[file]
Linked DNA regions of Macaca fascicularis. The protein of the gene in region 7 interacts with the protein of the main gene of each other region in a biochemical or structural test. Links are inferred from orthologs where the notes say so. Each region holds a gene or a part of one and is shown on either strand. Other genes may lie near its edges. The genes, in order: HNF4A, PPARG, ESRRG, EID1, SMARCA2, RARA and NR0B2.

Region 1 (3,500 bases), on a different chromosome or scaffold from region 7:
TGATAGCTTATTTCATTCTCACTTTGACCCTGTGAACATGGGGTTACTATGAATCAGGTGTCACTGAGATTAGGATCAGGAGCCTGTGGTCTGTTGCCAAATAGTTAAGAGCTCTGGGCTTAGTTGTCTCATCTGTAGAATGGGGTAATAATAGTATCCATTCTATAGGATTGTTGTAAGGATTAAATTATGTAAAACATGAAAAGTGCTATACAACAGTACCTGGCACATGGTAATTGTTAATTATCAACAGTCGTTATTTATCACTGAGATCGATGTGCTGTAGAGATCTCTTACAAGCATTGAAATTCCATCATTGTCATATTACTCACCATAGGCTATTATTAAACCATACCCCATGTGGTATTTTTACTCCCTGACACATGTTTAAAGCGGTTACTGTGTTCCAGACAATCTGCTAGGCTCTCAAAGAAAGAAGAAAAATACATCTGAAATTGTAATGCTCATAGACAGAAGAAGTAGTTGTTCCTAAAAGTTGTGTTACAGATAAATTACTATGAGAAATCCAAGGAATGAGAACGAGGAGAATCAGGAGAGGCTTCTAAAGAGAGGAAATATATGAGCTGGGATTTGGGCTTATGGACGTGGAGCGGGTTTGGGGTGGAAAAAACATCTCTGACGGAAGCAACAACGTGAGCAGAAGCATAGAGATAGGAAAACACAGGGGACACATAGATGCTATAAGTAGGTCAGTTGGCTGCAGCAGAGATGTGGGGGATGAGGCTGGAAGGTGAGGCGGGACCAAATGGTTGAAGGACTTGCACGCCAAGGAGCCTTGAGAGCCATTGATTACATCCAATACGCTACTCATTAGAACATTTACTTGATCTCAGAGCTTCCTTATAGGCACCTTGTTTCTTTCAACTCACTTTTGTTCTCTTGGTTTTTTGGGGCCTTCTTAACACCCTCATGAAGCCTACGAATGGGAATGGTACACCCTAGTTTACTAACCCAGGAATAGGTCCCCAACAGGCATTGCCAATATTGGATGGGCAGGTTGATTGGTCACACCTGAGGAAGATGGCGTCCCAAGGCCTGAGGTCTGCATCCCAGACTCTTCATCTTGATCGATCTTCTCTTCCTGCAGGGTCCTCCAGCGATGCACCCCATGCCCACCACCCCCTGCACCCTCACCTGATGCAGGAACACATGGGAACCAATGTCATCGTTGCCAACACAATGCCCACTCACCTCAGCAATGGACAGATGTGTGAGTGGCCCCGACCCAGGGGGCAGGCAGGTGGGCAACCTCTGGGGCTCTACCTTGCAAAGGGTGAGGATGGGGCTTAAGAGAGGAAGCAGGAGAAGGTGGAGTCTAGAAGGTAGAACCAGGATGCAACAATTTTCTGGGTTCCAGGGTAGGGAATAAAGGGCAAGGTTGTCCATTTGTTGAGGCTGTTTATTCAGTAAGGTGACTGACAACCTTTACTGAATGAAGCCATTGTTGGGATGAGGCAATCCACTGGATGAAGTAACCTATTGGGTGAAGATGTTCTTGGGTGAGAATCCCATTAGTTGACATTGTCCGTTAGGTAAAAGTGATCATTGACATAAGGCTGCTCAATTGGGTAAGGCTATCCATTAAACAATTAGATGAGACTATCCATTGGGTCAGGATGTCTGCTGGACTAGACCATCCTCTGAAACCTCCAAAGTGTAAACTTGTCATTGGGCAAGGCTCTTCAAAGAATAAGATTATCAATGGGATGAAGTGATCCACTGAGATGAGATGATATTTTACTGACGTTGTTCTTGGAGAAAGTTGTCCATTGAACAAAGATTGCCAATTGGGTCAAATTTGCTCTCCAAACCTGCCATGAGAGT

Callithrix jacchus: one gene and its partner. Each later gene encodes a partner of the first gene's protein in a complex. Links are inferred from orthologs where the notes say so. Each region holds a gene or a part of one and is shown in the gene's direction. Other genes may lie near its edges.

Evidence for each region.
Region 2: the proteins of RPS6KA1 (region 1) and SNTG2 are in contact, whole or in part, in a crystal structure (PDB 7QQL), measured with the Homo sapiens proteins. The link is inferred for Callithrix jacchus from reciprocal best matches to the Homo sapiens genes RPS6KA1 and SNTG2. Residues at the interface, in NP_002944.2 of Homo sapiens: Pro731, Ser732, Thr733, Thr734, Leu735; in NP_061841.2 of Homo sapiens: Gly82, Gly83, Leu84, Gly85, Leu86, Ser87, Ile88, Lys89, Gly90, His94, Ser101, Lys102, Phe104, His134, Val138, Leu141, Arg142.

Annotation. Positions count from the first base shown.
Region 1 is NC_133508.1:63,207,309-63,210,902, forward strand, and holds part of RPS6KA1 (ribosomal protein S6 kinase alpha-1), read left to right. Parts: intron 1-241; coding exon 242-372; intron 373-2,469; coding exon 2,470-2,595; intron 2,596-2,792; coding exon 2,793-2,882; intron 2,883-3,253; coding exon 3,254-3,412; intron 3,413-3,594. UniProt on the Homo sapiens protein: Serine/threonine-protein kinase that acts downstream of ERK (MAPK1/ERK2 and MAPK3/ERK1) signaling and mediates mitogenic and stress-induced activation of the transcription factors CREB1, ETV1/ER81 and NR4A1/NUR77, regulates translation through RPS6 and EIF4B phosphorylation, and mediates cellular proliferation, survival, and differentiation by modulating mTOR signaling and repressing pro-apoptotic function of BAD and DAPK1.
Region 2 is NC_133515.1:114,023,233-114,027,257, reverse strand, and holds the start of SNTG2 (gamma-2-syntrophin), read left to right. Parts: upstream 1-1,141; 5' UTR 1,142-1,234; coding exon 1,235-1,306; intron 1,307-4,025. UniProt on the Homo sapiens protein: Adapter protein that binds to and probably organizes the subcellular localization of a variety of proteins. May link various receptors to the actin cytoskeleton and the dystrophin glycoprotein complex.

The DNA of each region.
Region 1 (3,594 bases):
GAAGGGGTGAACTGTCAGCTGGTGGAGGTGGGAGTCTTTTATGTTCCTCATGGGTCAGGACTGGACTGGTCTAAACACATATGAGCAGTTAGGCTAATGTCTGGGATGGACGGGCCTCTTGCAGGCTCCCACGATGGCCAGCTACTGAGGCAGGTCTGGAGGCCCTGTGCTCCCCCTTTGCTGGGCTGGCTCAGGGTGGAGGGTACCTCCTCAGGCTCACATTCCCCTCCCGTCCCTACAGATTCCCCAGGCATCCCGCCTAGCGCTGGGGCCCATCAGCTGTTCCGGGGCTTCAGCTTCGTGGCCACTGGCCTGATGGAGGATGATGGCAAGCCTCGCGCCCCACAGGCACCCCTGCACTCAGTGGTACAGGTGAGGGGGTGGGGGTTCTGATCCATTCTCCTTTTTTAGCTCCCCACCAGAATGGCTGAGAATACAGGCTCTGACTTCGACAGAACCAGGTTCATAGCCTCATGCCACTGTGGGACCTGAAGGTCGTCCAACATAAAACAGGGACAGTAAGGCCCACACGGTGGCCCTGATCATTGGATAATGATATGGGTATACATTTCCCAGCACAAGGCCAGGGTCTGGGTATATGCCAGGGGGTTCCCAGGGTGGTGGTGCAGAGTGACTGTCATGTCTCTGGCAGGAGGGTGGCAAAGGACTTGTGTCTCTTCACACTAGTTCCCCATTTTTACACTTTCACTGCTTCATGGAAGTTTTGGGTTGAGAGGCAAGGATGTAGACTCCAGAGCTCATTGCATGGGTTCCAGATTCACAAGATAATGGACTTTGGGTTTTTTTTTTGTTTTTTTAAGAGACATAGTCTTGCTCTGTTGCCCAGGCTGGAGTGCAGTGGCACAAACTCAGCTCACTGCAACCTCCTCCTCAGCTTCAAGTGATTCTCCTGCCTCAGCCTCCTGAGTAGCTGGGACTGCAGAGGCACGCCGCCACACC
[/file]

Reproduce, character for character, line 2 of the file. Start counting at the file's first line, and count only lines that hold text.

Region 1 (3,500 bases), on a different chromosome or scaffold from region 7: